Owner Hughley aims to shatter the chains of Black identity through the restaurant’s globalized food and drink menu.
Afrofuturism is a movement aimed at reclaiming Black identity through art, literature and political resistance. Creators seek to merge our culture and history in a way that retells the past through a futuristic and more positive gaze. For D.C. entrepreneur and restaurateur Keem Hughley, bringing this idea to life through his latest concept, Bronze, was not only important but necessary.
Opened on Christmas Eve 2022 along D.C.'s famed H Street corridor, the first-of-its-kind restaurant and bar is already sparking conversation around traditional African flavors and how Black people should be able to expand their dishes from the global perspective.
"Our catchphrase is 'the future is Bronze.' And it means so many different things for us. It means imagined realities, not prescribing to what the world has created for us, and being able to showcase the spectrum of Black identity through the diasporic communities around the world," says Hughley, owner of Bronze. "I want to shatter the limited notions of Black identity and completely unchain that."
The idea for the business was born during the pandemic as Hughley thought about what he wanted to introduce next to the culinary space. He knew he wanted to do something different while also addressing our community's social conditions over the last 600 years. After discovering Ytasha Womack's book, Afrofuturism: The World of Black Sci-Fi and Fantasy Culture, he did a deep dive into the movement. This unlocked several possibilities on what his latest business venture could be.
"How do we tell a legacy story, when the legacy doesn't exist, because it couldn't exist. When we think of Louis Vuitton and Tiffany's, they were afforded the luxury to exist. For us, we never really had that luxury. So, with Afrofuturism we get to create that luxury and story. For Bronze, we've created our own story starting from the 1300s and we take it up from there," explains Hughley. "The story of the food and beverage is told through the eyes of an African man we created, Mr. Bronze."
Described as creative African fare, the menu centers around food from the perspective of someone from Africa with globalized ingredients. The restaurant's executive chef Toya Henry leans on any and every cooking technique and ingredient found around the world, so as to not be limited in any of the dishes she creates. The goal is to make guests feel as though Mr. Bronze traveled to another country, brought that dish back to Africa and put his own spin on it.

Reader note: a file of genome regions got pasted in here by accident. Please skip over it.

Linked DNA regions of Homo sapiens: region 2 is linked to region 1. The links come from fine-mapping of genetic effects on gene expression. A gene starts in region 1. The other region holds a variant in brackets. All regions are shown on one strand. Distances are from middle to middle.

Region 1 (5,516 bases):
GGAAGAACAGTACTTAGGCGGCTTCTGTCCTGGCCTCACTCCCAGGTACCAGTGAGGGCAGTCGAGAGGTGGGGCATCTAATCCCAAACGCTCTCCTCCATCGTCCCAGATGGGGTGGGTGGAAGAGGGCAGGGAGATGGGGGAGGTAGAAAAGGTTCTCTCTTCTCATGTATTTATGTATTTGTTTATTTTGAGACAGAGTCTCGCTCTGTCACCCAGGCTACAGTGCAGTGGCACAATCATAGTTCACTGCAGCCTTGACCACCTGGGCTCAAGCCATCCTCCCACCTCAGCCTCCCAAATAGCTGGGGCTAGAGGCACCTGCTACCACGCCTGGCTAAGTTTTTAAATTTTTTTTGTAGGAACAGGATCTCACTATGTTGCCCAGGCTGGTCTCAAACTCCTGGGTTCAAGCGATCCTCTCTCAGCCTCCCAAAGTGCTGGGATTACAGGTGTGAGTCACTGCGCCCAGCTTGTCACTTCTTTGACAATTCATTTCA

At just three weeks in, Hughley shares that the grilled aubergine with broccolini, torched oysters and grilled sea bass are rising as menu standouts.
"The aubergine and broccolini is just an excellent dish. It's one of our vegan items. We use a charred broccolini with it that we spice, season and salt," shares Hughley.
Another large part of Bronze is its bar program. It is Hughley's hope that it is eventually recognized as H-Street's premiere food and drinks spot.
"Our bar program was created by Al Thompson. With him, we're trying to figure out how we highlight the Black mixologists and bartenders of the 1900s that didn't get recognized for their creations. We call that the most known, unknown," he shares. "We also draw inspiration from books and sounds like those from Octavia Butler or songs from Coltrane, and we create the cocktails around our reactions to them. It's been a hit so far. Now, it's about becoming the largest spirit program on the H-Street, Northeast corridor."
The three-story space is truly an experience. Floor one is where the 26-foor bar is housed along with artwork commisioned by local artist Apartment 50. Floor two features 6 works from Nigerian artists Alabi Mwoya, which imagines the associates of Mr. Bronze, as well as a large chandelier.
"It inundates the consumer to get this overall sensory feeling. We've created languages: a food language, bar language, and a language based on our architecture. We're creating from things that could not exist based on the conditions over the past hundreds of years. When you think of that from the African diaspora viewpoint, you typically haven't been afforded the luxury aspect of it. That's what we're doing," shares Hughley.